The critically acclaimed film “The Social Network” recounts the origins of Facebook: How a few cutthroat young geniuses created the defining software of our time, and perhaps betrayed each other in the process.
If they should choose to film a sequel, it may center around the company’s betrayal of its own customers. There are few businesses that have so thoroughly captured our attention, and changed the way we live and view the world. Unfortunately, its rampant abuse of power -- specifically with regard to user data -- has forever blemished the way it will be remembered.
Long after the Cambridge Analytica scandal, which is still unfolding to this day, Facebook is making new headlines for its mishandling of customer data. For example, a $35 billion lawsuit against the brand is currently moving forward, focused around the company’s alleged misuse of facial recognition data. With two billion active users and climbing, the premier social platform is under rightful scrutiny for its abuse of trust, the extent of which worsens by the day.
Yet while they are the most notorious offenders, they are not alone in these misdeeds. Not by a long shot.
The term “data brokers” was coined recently to describe companies who hoard personal data about consumers and sell it to other organizations. Well-known entities like ZoomInfo, Oracle, and Experian qualify for the label, as reported by Fast Company. There are hundreds more on record and likely thousands of companies taking part in one way or another. Ironically, Facebook announced in September that it suspended “tens of thousands” of apps for suspected hoarding of user profile data.
Data brokers, or information brokers, operate in a grey area of business ethics. It’s no secret that each of us generates data that is considered valuable to marketers and the like. Organizations far and wide are now paying top dollar for these insights, and the companies collecting this information -- from our web activity, the online forms we fill out, and so on -- are happy to provide it.
But was it ever theirs to share, despite the vague smaller print on customer agreements? That is a question we’re now reckoning with, and navigating together all at once.
As we’re learning, the issues are quite widespread, even extending into government organizations. A recent exposé by Vice revealed that the Department of Motor Vehicles is selling data from those who come in to register a vehicle or apply for a new license. In 2017 alone, Florida’s DMV pulled in $77 million by selling data to “thousands of businesses,” according to the report. This includes private investigators who “spy on people for profit.”
Outsider data breaches are unsettling enough; there is nary a safe space to be found, from your Alexa speaker to your virtual private network to your food delivery app. As the trend of data brokering reveals, though, our personal information is fair game among the companies we trust the most. These exchanges may not pose as immediate a threat as, say, your bank account being hacked. But it forces us to question the integrity of these companies, and their intentions over the long term.
Knowing that our data is in unwanted hands -- from our contact information to our buying decisions -- is a uniquely modern source of anxiety, made all the worse by the fact that reputable companies are often behind it.
For those people desiring complete control over their identity, we have no choice but to be cautious and take extra steps with each business relationship. Many state regulators are working hard to introduce new legislation, and insist upon transparency with how businesses handle customer data -- the proposed California Consumer Privacy Act (CCPA) is a major example.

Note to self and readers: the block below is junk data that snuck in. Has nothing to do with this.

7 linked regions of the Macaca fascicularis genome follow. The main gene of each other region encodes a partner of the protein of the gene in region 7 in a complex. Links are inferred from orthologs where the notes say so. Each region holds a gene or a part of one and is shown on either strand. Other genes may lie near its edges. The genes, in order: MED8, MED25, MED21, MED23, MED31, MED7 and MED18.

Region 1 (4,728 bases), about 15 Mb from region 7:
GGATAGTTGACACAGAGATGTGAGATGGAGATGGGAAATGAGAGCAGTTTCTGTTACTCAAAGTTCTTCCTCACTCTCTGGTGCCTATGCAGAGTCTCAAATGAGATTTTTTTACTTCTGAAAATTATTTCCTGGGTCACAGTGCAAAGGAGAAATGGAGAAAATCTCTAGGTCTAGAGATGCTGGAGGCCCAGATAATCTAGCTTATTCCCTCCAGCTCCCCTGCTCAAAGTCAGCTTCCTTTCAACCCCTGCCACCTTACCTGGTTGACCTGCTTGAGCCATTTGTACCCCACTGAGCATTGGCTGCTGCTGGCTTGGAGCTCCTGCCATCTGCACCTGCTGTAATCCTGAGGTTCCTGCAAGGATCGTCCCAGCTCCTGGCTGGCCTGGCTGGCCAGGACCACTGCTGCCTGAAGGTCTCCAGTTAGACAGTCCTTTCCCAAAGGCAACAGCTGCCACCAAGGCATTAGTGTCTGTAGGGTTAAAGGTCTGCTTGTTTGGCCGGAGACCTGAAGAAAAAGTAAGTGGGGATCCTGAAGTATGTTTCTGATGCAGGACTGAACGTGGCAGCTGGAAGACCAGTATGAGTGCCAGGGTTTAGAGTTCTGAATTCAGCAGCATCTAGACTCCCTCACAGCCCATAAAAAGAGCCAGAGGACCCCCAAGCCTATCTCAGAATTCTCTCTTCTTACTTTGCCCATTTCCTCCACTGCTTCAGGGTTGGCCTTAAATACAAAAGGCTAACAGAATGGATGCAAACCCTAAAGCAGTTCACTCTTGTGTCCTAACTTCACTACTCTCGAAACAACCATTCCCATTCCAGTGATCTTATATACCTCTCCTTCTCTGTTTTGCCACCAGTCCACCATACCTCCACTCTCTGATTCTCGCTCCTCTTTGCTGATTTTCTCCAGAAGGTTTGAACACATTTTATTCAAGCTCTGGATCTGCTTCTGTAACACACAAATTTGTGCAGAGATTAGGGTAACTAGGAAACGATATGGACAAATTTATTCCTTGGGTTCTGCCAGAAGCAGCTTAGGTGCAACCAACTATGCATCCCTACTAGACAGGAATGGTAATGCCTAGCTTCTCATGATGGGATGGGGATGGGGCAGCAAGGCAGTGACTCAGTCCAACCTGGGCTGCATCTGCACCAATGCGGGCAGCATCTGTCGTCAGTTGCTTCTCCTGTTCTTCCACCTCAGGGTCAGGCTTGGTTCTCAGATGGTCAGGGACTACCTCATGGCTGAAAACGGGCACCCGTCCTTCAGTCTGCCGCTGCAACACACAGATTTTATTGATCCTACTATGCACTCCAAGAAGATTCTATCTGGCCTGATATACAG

With that said, the road ahead will be long and bumpy. For the time being, consumers need to be extra vigilant with what they sign, and hold businesses accountable. Just as we read the labels on our food or test the locks on our homes, there will be a significant amount of personal effort in safeguarding our data from being sold.
How much is your data worth to you? At this rate, it is hard to predict how many organizations are viewing your privileged information as a new form of currency -- or for that matter, how many businesses will in the future. But in the case of Facebook and all the rest, their popularity in the face of questionable ethics has been resilient to say the least. Some brands have so engrained themselves in the public lifestyle that, to paraphrase a certain politician, they could probably shoot someone in the middle of the street and still maintain their appeal.
This is one of the grim realities of the digital age. And it puts users in an uncomfortable position, having to choose between the benefits of these platforms and their personal privacy. Nobody wants to hear their favorite companies are selling them out, just as no voter wants to hear their preferred candidate is corrupt. Nowhere is this more true than Facebook. Despite the growing #DeleteFacebook movement on social media, millions of users are putting their heads in the sand so they can continue to enjoy the Facebook service.
Truth be told, if you ask the users themselves, data sharing may be a small price to pay for using this or other products and services. As these stories pile on, though, business owners -- especially those in tech -- should be thinking long and hard about their own approach. The rules are evolving in real time, as with technology itself. But selling data with little or no notice to customers is a shady practice no matter how you slice it. As consumers are becoming more aware and learning how to secure their own data, businesses should strive to set a positive example, rather than cash in on this privileged information.
(You can read the LocatorX Promise of Data Privacy here.)
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